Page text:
A One-Term President? Why Not, If He Ended an Endless War
I am told by people I respect that Barack Obama cannot pull out of both Iraq and Afghanistan without becoming a one-term president. I think that may be true. The charges from various quarters would be toxic-that he was weak, unpatriotic, sacrificing the sacrifices that have been made, betraying our dead, throwing away all former investments in lives and treasure. All that would indeed be brought against him, and he could have little defense in the quarters where such charges would originate.
These are the arguments that have kept us in losing efforts before. They are the ones that made presidents Kennedy, Johnson, and Nixon pass on to their successors in the presidency the draining and self-lacerating Vietnam War. They are the arguments that made President George W. Bush pass on two wars to his successor.
One of the strongest arguments for continued firing up of these wars is that none of these presidents wanted to serve only one term (even Lyndon Johnson, who chose not to run for a second full term). But what justification is there for buying a second presidential term with the lives of hundreds or thousands of young American men and women in the military?
I have great hopes for the Obama presidency, even in his first term, and especially if he could have two terms to realize the exciting new things he aspires to do in the White House. But I would rather see him a one-term president than have him pass on another unwinnable war to the person who will follow him in office.
I know how difficult it will be to withdraw from Iraq and Afghanistan. We go into these places, now, trailing baggage of a deadly sort. There are more hired American contractors in both nations than there are military personnel. What to do with these unaccountable and corrupt bands? We have farmed out so many of our national duties that the contractors, like our banks, have grown too big to be dealt with. Who is to guard our soldiers if not our mercenary bodyguards?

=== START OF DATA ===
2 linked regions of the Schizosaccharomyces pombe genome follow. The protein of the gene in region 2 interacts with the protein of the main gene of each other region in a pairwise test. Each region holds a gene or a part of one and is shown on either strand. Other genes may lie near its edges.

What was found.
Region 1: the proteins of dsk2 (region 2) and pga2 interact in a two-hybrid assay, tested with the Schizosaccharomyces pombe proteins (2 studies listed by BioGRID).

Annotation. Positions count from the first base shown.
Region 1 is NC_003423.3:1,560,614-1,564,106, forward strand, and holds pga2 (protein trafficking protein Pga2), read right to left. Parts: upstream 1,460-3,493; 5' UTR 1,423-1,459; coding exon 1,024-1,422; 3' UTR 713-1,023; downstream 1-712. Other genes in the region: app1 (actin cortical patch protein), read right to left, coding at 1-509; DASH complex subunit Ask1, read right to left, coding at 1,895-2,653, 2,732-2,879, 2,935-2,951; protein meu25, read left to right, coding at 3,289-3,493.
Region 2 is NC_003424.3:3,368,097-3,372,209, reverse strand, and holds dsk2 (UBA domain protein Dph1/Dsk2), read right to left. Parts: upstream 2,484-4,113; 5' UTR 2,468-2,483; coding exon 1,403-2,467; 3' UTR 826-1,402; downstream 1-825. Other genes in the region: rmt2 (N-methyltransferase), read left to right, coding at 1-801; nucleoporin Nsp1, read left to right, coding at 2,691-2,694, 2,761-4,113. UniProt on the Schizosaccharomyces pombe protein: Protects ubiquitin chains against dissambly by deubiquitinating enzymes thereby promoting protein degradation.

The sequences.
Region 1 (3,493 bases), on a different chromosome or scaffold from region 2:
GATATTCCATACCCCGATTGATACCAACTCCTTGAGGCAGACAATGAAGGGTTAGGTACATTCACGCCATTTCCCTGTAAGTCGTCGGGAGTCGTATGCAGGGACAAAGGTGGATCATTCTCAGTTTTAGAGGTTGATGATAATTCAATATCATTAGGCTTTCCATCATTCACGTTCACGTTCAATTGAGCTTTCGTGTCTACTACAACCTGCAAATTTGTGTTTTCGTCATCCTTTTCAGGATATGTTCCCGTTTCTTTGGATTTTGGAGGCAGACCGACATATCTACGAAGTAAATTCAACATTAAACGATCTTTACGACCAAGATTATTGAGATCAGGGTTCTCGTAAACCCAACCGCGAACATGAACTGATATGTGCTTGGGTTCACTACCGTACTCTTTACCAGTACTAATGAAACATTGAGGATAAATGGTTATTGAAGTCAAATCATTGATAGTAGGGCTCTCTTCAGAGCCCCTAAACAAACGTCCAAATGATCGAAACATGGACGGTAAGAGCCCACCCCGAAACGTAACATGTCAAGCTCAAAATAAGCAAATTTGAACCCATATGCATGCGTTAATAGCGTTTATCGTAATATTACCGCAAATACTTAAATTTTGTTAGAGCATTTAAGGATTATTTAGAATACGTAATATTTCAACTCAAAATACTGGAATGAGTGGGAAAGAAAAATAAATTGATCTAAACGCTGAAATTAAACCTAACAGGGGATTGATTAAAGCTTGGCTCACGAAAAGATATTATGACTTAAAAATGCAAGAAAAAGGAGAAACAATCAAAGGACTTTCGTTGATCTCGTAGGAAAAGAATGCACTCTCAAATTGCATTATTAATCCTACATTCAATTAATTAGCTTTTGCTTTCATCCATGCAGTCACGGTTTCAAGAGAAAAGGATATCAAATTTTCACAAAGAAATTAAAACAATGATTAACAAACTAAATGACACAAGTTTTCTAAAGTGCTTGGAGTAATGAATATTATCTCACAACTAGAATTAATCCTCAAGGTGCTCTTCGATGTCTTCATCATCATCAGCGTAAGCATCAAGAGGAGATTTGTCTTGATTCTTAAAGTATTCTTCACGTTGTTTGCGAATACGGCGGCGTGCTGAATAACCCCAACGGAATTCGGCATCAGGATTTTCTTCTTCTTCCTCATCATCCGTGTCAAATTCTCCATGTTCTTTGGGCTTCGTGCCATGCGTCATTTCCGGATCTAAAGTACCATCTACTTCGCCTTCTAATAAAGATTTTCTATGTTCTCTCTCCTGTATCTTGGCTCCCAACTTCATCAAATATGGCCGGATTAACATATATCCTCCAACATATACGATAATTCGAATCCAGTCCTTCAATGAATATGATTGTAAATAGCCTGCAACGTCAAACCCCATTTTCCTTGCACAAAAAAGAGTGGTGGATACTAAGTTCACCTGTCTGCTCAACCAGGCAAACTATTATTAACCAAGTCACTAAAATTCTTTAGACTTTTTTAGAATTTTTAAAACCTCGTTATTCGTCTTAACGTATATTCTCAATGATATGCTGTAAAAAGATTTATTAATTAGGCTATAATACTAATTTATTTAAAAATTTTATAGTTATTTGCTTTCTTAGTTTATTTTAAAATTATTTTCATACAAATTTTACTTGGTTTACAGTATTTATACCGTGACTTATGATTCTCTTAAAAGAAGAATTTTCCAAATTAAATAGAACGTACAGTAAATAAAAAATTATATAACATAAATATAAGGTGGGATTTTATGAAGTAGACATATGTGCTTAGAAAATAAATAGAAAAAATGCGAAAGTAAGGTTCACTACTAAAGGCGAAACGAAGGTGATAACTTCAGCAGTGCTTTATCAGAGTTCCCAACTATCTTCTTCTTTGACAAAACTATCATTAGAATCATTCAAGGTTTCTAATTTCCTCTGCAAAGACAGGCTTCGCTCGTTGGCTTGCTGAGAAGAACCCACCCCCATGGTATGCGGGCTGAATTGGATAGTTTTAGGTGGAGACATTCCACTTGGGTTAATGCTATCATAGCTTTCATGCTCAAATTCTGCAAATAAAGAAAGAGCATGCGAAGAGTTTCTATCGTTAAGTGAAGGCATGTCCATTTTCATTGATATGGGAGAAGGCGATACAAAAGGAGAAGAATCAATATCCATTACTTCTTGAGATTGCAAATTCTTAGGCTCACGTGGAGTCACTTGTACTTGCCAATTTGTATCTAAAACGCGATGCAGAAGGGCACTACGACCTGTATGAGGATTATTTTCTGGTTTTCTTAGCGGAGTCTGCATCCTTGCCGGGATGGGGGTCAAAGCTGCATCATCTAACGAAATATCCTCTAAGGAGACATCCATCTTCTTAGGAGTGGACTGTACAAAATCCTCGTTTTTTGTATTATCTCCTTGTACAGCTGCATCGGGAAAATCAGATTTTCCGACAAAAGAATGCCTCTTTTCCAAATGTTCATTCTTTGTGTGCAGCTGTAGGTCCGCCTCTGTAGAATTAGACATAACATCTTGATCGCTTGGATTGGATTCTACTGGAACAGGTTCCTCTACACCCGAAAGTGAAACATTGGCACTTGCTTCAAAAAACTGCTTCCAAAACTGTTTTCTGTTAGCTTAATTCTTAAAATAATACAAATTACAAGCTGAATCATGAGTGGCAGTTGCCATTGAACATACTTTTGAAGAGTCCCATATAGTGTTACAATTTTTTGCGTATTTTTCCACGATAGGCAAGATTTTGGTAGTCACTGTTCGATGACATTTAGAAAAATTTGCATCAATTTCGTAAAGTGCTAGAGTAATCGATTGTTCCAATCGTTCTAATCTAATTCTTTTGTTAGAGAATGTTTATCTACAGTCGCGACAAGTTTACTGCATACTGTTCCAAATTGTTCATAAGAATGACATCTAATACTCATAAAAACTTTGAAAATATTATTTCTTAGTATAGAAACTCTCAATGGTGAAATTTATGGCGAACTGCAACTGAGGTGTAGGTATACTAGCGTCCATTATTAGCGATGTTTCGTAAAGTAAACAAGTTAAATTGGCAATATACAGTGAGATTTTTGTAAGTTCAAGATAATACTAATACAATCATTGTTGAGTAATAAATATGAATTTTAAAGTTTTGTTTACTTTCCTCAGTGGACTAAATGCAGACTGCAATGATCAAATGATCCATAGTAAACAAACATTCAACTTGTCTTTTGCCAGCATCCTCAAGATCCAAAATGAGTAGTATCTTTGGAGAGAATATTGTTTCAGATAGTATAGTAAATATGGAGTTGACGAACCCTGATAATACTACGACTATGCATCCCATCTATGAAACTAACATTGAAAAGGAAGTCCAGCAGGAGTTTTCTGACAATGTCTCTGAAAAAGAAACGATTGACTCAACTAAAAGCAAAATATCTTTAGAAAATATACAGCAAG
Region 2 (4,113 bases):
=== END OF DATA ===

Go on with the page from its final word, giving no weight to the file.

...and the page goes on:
But we had a thousand soldiers wounded in the last three months-a quarter the number of wounded since 2001. These include many lives shattered forever. We sink deeper into blood, with no foreseeable end in sight. Qualified reporters and military officials foresee another ten years in Afghanistan-and their projections usually err on the short side.
The American people now oppose the war, and it is folly to keep up a war without support back home. We will hear predictions of dire consequences if we don't carry out a commitment, and don't yield to demands of the military to expand forces. We heard that for years about Vietnam. But when we did withdraw, the consequences were not as fatal as those we incurred during the years that saw the deaths of over 50,000 of our soldiers and many more Vietnamese. Some leader has to break the spell before costs mount further while our wars are passed from president to president. Among other things, this will give our military a needed chance to repair the wear and tear on men and equipment that the overstretched regular services and the National Guard have suffered, and to make them ready for other challenges.
It is unlikely that we will soon have another president with the moral and rhetorical force to talk us out of a foolish commitment that cannot be sustained without shame and defeat. If it costs him his presidency, what other achievement can match it?
During his presidential campaign, Barack Obama said he would rather be a one-term president than give up on his goals. Here is a goal no other president we can imagine would have a possibility of reaching. Presidents who just kick the can down the road are easy to come by. Lost lives and limbs are not.
© 2009 The New York Review of Books